5
Feb 12

Cheap food we love: bumper edition

FT10 comments • 432 views

Image taken from Channel 4

Together at last

It’s been awhile since we last reported on wonderful things you can eat almost for free but as the Cooking For People Who Don’t blog carnival is on food security, it seemed a good time to revive the series. And as it’s arctic and your correspondent just staggered back from Sainsburys through settling sleet, my own revival happily coincides with some of the best things in life that are cheap.

This entry is sponsored by the letter ‘s’ and could possibly come under the catch-all of ‘stew;’ what I’m actually here to talk to you about, though, are SWEDE and SAUSAGES.

Oh sure, Sausages aren’t always cheap per se- at two 8 packs for a fiver in most supermarkets’ upper-end range they’re no tomato sauce for absolute value extraction but there are few foodstuffs that actually count as widely nutritious and which the very most expensive form of was a £20 pack made of fillet steak and champagne. In fact, there’s realistically no meat to rival them.

EVERY MONTH

At dark times in my life, value-brand sausages are what’s kept me alive. They’re not classy and they shed more oil than an incontinent deep fat fryer but by god they tasted good. Doing a week’s shopping with a five pound note in winter 2009, these (then) 49p wonders were a revelatory treat in my value pasta.

Even if you want to go more upmarket, though, you’d still have to have a pretty substantial brood to not be able to feed an entire table with leftovers for about £3. No mince is that cheap, pork belly would be a mean offering and you’d struggle to get enough mackerel within budget.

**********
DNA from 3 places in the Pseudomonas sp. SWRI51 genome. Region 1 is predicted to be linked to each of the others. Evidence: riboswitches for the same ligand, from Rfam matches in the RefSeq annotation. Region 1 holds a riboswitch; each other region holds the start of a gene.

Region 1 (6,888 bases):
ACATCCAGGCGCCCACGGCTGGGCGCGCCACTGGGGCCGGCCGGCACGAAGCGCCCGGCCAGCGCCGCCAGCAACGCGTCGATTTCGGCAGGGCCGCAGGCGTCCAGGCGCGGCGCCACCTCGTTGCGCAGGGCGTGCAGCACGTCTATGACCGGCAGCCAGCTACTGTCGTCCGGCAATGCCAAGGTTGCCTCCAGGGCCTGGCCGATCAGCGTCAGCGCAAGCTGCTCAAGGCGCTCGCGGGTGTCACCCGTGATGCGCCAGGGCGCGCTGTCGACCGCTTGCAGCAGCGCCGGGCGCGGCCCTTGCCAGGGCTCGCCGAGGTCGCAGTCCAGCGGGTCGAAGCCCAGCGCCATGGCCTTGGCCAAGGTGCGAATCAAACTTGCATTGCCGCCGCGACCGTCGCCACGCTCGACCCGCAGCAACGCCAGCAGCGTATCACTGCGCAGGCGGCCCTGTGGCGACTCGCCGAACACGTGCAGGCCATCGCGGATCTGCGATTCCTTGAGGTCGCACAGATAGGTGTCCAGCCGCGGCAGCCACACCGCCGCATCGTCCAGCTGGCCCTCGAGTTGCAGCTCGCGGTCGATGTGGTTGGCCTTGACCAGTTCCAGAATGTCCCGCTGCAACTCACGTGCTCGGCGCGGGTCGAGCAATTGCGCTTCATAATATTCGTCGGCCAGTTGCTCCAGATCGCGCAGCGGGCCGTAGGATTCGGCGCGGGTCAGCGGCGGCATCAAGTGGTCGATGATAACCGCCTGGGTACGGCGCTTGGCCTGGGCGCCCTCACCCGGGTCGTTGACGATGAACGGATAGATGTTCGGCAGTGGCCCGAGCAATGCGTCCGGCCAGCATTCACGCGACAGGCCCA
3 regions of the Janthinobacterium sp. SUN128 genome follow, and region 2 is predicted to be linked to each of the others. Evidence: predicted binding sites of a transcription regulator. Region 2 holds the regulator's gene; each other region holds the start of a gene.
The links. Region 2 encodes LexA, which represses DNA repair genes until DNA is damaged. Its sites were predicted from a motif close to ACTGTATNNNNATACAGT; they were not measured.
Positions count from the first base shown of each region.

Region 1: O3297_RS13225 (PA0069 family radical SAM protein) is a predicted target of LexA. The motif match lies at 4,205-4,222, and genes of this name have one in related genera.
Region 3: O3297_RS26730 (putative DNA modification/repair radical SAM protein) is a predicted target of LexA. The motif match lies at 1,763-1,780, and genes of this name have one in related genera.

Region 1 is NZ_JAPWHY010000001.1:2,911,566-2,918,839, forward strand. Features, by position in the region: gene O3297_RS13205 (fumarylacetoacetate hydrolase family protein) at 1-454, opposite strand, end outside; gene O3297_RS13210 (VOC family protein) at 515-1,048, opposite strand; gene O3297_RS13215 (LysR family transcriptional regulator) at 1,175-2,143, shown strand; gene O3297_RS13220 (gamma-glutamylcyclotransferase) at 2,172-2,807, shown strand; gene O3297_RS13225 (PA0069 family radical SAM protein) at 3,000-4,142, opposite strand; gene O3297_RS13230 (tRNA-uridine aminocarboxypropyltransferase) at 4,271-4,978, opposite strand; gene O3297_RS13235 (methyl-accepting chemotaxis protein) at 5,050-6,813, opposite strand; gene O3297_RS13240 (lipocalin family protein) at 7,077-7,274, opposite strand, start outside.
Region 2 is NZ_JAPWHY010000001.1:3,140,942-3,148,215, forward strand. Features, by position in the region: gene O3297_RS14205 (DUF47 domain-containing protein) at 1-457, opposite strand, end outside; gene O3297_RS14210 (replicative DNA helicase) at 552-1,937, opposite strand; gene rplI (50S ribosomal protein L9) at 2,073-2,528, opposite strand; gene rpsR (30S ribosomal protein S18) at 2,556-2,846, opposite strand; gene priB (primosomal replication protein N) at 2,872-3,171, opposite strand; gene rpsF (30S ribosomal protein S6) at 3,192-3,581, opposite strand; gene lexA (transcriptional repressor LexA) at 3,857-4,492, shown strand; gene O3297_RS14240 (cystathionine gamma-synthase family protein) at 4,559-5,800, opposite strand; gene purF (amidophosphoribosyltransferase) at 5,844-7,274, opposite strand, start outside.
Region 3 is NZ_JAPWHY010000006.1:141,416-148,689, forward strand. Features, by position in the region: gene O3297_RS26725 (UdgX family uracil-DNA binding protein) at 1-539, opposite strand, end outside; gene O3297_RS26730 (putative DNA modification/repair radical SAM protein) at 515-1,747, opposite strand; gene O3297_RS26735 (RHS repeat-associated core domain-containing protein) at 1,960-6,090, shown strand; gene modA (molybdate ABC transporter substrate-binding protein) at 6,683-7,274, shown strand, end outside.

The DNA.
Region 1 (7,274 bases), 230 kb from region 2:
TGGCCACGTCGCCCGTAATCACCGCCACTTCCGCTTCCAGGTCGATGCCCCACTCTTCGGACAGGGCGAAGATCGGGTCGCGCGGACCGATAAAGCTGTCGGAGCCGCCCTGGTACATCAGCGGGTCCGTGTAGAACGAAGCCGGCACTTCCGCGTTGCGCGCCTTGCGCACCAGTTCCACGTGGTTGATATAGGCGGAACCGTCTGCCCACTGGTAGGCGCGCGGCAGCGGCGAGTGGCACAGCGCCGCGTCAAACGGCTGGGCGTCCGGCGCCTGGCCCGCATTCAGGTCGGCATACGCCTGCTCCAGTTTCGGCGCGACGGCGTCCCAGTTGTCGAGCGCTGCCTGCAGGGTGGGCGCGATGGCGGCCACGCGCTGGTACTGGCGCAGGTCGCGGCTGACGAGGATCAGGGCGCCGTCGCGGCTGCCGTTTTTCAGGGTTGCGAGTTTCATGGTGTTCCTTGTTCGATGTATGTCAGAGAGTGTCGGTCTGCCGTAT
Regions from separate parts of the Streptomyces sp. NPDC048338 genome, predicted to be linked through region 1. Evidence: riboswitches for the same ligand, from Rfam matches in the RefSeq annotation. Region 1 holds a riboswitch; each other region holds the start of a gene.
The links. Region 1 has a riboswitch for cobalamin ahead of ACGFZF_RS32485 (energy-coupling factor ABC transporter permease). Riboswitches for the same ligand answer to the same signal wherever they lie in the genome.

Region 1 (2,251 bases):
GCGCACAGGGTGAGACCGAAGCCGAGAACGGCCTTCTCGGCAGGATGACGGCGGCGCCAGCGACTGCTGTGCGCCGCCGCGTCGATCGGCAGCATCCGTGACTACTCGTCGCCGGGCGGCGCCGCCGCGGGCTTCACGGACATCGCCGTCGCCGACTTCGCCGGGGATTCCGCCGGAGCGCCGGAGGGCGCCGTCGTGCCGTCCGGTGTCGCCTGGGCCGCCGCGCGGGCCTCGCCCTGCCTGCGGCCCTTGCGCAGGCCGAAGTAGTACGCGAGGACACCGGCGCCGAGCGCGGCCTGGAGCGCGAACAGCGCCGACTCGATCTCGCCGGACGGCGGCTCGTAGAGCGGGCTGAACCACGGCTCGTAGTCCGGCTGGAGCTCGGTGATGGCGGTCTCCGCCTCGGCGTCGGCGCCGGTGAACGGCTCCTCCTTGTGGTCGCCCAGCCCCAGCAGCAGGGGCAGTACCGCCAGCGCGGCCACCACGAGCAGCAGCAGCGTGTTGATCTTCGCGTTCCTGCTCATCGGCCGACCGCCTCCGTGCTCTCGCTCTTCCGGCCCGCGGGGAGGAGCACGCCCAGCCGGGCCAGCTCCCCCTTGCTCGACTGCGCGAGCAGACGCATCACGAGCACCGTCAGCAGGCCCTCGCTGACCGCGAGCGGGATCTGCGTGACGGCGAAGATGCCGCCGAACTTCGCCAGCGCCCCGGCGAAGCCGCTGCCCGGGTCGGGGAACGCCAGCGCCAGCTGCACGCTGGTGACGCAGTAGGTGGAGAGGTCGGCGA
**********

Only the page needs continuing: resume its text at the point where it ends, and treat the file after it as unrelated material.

The sausage is undoubtedly cheap and although probably not the single healthiest thing you’ve ever eaten, genuinely nutritious. You can make any meat into it, you can even make them involving no meat at all- the wonderful combination of breadcrumbs and some kind of fatty protein, herbs and pepper is consistently delicious. There’s not a lot you can say that for, that’s cheap; I’ve had some rank old chick peas in my time, some dodgy burgers (admitedly, mostly from ~gastronoms~ hanging the meat too long before mincing) and yet never, ever a sausage I didn’t like. Pork ones, beef ones, venison ones, vegan ones, Linda McCartney’s strangely fibrous vegetarian ones, saveloys, frankfurters, chorizo, Bernard Matthews, toulouse, cumberland whirls and those glorious little sweaty cocktail ones you can get as a delicious protein hit, ready-cooked in the cold meats section. Untraceable provenance, unusual colour, found down the back of the freezer, bought from Gregg’s in a moment of hungover bliss and always a mouth-burning, fatty explosion of joy.

Which brings me to the slight controversy of swedes. I don’t mean the desire of some to call them rutabaga, I mean that they perhaps do not have the taste consistency of sausages. The swede, for a basic root vegetable, is a difficult proposition and there’s no doubt that it’s if not an acquired taste, a required skill to make it taste good rather than agedly rooty.

It’s definitely cheap- the canonical offering in any teen narrative where home economics suggests food budgeting but it’s not necessarily all that lovable in many of its forms. For a start, there’s the need to hack into it, which requires specialist tools and a strong arm.

When I lived in a bedsit with few kitchen accoutrements I once managed to peel and slice a swede using a butterknife and sheer desperation that this had to somehow to be turned into dinner but I’m pretty confident the physical effects of this act will haunt me in later life. While I’m sure some industrial-strength peelers exist that can face the 3mm thick armour plating of the turnip. Like squashes, the delicate flesh inside is contained by something best addressed with a meat cleaver.